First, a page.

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Changed your mind about that Black Friday buy? Your refund rights

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Written by: Paloma Kubiak
02/12/2019
If you've been swept up in the Black Friday shopping extravaganza but now regret a purchase, here are your refund and return rights.

There is no getting away from the Black Friday mega-discount day. Even in the run up to the American-adopted event, UK retailers were slashing prices both in-store and online.

If you thought you’d bagged a bargain but it turns out it wasn’t such a great deal, you made a last-minute spontaneous purchase that can’t be justified or the good’s faulty, we explain whether – and how – you can get a full refund.

Online vs in-store

You may be surprised to learn you actually have more consumer rights when buying online than in-store.

Under the Consumer Contracts Regulations you have 14 calendar days from the moment you receive the good to cancel the order and a further 14 days to actually send the goods back.

You should get a refund within 14 days of the seller getting the item back and it should include the basic cost of delivery too.

For services such as gym memberships where you may have started to use the gym already, consumer site Which? says you will be refunded but could be charged for the amount of gym you’ve used.

With other services and contracts, such as hotel bookings, flights or ticket events, you won’t have a right to cancel.

The refund rights also don’t apply to personalised purchases

If you bought an item in-store and then changed your mind, your refund rights may vary depending on which store you shopped in.

Unfortunately, you’re not entitled to an automatic refund though some stores may offer you all your money back. Others may offer you an exchange or credit note so it’s usually best to read up on the policy before you buy and check whether there’s a time limit – many state 28 days.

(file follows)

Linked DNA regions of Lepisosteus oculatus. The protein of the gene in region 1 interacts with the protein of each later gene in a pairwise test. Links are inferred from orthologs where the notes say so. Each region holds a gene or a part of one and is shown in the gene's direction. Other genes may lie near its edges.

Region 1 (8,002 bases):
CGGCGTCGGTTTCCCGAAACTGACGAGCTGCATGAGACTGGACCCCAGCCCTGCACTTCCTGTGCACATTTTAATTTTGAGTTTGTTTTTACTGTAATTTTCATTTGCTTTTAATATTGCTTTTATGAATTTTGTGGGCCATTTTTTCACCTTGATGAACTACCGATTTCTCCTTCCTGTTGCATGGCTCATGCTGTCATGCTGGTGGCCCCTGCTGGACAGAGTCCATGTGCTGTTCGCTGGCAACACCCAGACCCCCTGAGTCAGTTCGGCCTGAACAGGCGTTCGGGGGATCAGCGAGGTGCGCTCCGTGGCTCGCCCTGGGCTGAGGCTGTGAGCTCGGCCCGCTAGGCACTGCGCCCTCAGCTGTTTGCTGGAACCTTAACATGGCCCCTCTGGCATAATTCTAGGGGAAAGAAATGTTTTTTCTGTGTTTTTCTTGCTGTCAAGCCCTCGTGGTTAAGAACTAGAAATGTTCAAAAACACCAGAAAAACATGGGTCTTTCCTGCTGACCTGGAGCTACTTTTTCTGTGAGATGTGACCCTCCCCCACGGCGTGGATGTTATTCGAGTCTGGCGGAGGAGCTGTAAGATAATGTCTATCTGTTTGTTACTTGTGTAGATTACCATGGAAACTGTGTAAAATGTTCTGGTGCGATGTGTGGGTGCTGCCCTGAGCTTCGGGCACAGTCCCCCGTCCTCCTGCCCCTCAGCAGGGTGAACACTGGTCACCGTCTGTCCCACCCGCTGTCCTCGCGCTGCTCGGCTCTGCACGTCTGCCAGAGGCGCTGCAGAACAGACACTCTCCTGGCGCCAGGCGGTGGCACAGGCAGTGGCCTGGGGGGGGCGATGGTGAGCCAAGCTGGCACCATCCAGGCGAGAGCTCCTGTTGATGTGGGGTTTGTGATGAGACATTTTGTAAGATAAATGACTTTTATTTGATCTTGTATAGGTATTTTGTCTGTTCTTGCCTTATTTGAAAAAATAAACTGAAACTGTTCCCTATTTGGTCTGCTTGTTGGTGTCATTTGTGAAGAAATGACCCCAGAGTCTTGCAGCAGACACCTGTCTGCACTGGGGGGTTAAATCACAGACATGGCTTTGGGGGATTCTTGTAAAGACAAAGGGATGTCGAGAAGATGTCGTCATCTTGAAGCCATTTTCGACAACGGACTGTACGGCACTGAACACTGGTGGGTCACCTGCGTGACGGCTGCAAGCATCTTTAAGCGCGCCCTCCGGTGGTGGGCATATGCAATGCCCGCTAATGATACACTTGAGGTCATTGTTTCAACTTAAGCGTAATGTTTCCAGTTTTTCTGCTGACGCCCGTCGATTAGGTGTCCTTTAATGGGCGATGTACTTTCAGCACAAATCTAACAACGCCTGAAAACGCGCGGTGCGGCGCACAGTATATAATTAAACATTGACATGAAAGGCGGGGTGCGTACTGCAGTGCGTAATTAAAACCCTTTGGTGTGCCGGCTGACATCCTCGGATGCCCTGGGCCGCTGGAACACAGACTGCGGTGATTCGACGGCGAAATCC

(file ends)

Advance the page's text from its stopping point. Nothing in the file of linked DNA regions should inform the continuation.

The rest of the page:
Shops aren’t required by law to have a returns policy, but if they, do, they must stick to it. Sometimes, especially at Christmas, the policy may be extended so you might have more time than you think.

What about faulty items?

If you bought an item that turns out to be faulty, it’s the responsibility of the retailer, not the manufacturer to help you resolve the problem and Which? recommends going to the retailer in the first instance rather than using a warranty.

Whether you’re eligible for a repair, replacement or refund, depends on when you bought the item.

Within 30 days, you should be able to get a full refund. After 30 days and within six months, the retailer can offer you a repair or replacement. If it still doesn’t work, you should get a full refund.

If more than six months down the line the item’s faulty, you may still be able to get a repair or replacement, but you may only get a partial refund to reflect the use you’ve got out of the item. Charity Citizens Advice cautions that you’ll need to prove you didn’t cause the fault which may make it harder to get redress.

What about digital content and buying via PayPal?

Paid for apps, ebooks and anything streamed online is covered by the Consumer Rights Act.

Which? explains that if there’s a problem with the digital product, the retailer or app store you bought it from has one opportunity to repair or replace it if it’s of unsatisfactory quality, unfit for purpose or not as described.

If it’s unable to put it right you can demand a refund.

For those who pay via PayPal, such as through eBay, its Money Back Guarantee protects you if you have any problems as long as you report it within 30 days of receiving the good or the expected delivery date if the item’s failed to arrive. If eBay sides with the shopper, a refund can be issued.

However, this doesn’t apply to certain purchases such as vehicles, real estate, businesses for sale, and digitally delivered goods or service. If you paid as a ‘PayPal guest’ then the rights also won’t apply to you.

However, PayPal also has its own Buyer Protection where you can lodge a dispute within 180 days of payment. Again if Paypal upholds your claim, you’ll be given a refund. It also has a list of exclusions, similar to the eBay guarantee.

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